%matplotlib inline

from matplotlib import pyplot as plt

import numpy as np
import os
import tensorflow as tf
import urllib2

from datasets import imagenet
from nets import vgg
from preprocessing import vgg_preprocessing

checkpoints_dir = '/home/dpakhom1/checkpoints'

slim = tf.contrib.slim

# Load the mean pixel values and the function
# that performs the subtraction
from preprocessing.vgg_preprocessing import (_mean_image_subtraction,
                                            _R_MEAN, _G_MEAN, _B_MEAN)

slim = tf.contrib.slim
# Function to nicely print segmentation results with
# colorbar showing class names
def discrete_matshow(data, labels_names=[], title=""):
    fig_size = [7, 6]
    plt.rcParams["figure.figsize"] = fig_size
    #get discrete colormap
    cmap = plt.get_cmap('Paired', np.max(data)-np.min(data)+1)
    # set limits .5 outside true range
    mat = plt.matshow(data,
                      vmin = np.min(data)-.5,
                      vmax = np.max(data)+.5)
    #tell the colorbar to tick at integers
    cax = plt.colorbar(mat,
    # The names to be printed aside the colorbar
    if labels_names:
    if title:
        plt.suptitle(title, fontsize=15, fontweight='bold')

with tf.Graph().as_default():
    url = ("https://upload.wikimedia.org/wikipedia/commons/d/d9/"
    image_string = urllib2.urlopen(url).read()
    image = tf.image.decode_jpeg(image_string, channels=3)
    # Convert image to float32 before subtracting the
    # mean pixel value
    image_float = tf.to_float(image, name='ToFloat')
    # Subtract the mean pixel value from each pixel
    processed_image = _mean_image_subtraction(image_float,
                                              [_R_MEAN, _G_MEAN, _B_MEAN])

    input_image = tf.expand_dims(processed_image, 0)
    with slim.arg_scope(vgg.vgg_arg_scope()):
        # spatial_squeeze option enables to use network in a fully
        # convolutional manner
        logits, _ = vgg.vgg_16(input_image,
    # For each pixel we get predictions for each class
    # out of 1000. We need to pick the one with the highest
    # probability. To be more precise, these are not probabilities,
    # because we didn't apply softmax. But if we pick a class
    # with the highest value it will be equivalent to picking
    # the highest value after applying softmax
    pred = tf.argmax(logits, dimension=3)
    init_fn = slim.assign_from_checkpoint_fn(
        os.path.join(checkpoints_dir, 'vgg_16.ckpt'),
    with tf.Session() as sess:
        segmentation, np_image, np_logits = sess.run([pred, image, logits])

# Remove the first empty dimension
segmentation = np.squeeze(segmentation)

names = imagenet.create_readable_names_for_imagenet_labels()

# Let's get unique predicted classes (from 0 to 1000) and
# relable the original predictions so that classes are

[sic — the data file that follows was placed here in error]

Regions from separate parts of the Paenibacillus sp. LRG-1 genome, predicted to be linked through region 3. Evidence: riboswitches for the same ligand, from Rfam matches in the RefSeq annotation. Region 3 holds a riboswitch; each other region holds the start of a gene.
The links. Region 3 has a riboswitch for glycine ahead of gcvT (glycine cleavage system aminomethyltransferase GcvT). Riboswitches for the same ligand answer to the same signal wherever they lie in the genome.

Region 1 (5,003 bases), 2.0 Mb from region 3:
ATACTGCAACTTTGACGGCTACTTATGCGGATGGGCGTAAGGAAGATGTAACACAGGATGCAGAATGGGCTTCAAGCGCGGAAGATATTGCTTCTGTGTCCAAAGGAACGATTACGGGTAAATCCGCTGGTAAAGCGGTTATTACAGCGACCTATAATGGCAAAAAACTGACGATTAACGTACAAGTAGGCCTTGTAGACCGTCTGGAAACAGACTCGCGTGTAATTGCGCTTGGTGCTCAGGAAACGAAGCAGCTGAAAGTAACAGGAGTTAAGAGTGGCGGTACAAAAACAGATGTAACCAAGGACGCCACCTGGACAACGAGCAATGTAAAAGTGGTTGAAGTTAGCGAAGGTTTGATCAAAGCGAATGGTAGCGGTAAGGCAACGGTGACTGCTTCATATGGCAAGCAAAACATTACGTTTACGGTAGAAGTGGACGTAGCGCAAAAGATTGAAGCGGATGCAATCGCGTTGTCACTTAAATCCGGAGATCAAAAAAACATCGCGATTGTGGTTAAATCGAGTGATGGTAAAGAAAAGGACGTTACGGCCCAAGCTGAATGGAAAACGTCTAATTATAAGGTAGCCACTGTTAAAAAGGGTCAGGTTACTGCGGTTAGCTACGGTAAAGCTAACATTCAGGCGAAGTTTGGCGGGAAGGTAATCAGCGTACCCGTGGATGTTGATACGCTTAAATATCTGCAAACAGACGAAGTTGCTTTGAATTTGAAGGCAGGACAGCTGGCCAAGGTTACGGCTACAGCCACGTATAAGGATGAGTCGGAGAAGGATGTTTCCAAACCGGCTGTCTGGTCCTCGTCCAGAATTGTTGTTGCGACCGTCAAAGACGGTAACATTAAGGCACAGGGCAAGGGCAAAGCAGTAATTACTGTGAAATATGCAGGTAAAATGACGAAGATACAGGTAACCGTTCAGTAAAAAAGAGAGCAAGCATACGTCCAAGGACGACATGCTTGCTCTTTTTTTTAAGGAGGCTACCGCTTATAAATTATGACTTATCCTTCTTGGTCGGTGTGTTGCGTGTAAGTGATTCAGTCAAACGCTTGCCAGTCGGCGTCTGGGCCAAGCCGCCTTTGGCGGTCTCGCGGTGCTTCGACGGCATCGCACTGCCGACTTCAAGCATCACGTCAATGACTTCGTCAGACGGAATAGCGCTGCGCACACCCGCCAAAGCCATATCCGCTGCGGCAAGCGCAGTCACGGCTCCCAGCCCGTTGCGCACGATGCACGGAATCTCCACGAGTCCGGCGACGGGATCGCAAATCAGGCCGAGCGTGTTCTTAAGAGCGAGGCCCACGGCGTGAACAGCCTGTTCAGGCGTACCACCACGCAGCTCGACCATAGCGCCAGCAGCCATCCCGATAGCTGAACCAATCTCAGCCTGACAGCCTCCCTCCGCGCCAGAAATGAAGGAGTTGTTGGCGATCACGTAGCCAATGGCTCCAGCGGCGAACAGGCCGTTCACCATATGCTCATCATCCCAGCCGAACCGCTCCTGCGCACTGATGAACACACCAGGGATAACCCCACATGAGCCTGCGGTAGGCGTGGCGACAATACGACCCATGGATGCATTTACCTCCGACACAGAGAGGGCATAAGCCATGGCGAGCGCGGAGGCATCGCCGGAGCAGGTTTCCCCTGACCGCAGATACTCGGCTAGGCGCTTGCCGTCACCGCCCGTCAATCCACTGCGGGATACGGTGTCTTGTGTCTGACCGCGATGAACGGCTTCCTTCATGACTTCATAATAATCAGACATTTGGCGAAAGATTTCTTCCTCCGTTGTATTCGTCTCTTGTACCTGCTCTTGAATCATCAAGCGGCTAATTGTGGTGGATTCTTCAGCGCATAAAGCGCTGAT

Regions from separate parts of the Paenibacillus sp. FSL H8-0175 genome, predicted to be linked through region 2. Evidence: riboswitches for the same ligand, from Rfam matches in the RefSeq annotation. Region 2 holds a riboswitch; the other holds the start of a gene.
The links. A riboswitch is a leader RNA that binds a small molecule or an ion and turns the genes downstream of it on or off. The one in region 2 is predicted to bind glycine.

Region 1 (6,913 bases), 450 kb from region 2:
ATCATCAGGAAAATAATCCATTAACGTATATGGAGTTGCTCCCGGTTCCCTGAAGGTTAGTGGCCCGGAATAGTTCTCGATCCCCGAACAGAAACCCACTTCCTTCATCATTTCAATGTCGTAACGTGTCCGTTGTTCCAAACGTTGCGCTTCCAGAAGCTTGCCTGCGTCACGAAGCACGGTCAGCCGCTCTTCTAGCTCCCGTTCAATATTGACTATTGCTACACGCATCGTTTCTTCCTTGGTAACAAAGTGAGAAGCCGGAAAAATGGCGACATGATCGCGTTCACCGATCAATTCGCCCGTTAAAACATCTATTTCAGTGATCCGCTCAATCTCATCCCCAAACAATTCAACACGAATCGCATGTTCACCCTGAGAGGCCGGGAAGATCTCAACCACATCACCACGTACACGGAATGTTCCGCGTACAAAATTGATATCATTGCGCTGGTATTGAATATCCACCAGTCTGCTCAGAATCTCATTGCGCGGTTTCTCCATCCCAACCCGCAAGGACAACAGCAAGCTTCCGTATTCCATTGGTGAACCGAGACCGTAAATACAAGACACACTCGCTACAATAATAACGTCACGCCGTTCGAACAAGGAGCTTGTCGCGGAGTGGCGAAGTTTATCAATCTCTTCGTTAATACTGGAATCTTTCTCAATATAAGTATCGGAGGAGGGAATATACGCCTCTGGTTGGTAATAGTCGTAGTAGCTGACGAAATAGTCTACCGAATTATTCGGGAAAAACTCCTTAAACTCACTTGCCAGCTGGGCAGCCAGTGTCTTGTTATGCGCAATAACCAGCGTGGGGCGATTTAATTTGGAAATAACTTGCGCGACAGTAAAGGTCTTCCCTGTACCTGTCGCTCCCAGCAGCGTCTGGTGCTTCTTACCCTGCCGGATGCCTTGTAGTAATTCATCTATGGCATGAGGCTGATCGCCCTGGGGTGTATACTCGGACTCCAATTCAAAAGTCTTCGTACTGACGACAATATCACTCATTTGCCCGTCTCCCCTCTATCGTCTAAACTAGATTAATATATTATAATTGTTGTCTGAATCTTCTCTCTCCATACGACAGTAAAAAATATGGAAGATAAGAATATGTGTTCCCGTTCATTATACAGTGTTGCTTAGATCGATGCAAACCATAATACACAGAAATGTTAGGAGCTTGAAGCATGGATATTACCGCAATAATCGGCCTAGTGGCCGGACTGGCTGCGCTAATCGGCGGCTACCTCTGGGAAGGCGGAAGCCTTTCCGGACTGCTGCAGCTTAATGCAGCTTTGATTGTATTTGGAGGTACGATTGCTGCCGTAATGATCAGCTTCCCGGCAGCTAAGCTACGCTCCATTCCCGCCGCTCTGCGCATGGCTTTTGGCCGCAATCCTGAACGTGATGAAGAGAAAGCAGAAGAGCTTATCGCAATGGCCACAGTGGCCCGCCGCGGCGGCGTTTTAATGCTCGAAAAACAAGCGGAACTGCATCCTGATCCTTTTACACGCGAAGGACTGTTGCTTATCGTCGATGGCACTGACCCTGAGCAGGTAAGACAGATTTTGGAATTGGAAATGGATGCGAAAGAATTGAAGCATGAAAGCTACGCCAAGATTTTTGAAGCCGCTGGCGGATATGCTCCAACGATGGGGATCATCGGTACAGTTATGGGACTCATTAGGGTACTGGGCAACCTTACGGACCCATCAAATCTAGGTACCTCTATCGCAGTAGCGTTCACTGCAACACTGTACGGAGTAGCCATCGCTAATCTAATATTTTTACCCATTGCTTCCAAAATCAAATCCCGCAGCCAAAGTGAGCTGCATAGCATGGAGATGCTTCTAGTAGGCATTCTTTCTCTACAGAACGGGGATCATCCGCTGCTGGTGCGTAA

# numerated starting from zero
unique_classes, relabeled_image = np.unique(segmentation,

segmentation_size = segmentation.shape

relabeled_image = relabeled_image.reshape(segmentation_size)

labels_names = []

for index, current_class_number in enumerate(unique_classes):

    labels_names.append(str(index) + ' ' + names[current_class_number+1])

# Show the downloaded image
plt.suptitle("Input Image", fontsize=14, fontweight='bold')

discrete_matshow(data=relabeled_image, labels_names=labels_names, title="Segmentation")



And now let’s upsample the predictions that we got for the image using the bilinear upsampling kernel.

upsampled_logits = upsample_tf(factor=32, input_img=np_logits.squeeze())
upsampled_predictions = upsampled_logits.squeeze().argmax(axis=2)

unique_classes, relabeled_image = np.unique(upsampled_predictions,

relabeled_image = relabeled_image.reshape(upsampled_predictions.shape)

labels_names = []

for index, current_class_number in enumerate(unique_classes):

    labels_names.append(str(index) + ' ' + names[current_class_number+1])

# Show the downloaded image
plt.suptitle("Input Image", fontsize=14, fontweight='bold')

discrete_matshow(data=relabeled_image, labels_names=labels_names, title="Segmentation")



The ouput results that we got are quite noisy, but we got an approximate segmentation for the bus. To be more precise, it is not a segmentation but regions where the network was evaluated and gave the following predictions.

The next stage is to perform training of the whole system on a specific Segmentation dataset.

Conclusion and Discussion

In this post we covered the transposed convolution and specifically the implementation of bilinear interpolation using transposed convolution. We applied it to downsampled predictions to upsample them and get predictions for the whole input image.

We also saw that you might experience problems with space if you do segmentation for a huge number of classes. Because of that, we had to perform that operation on CPU.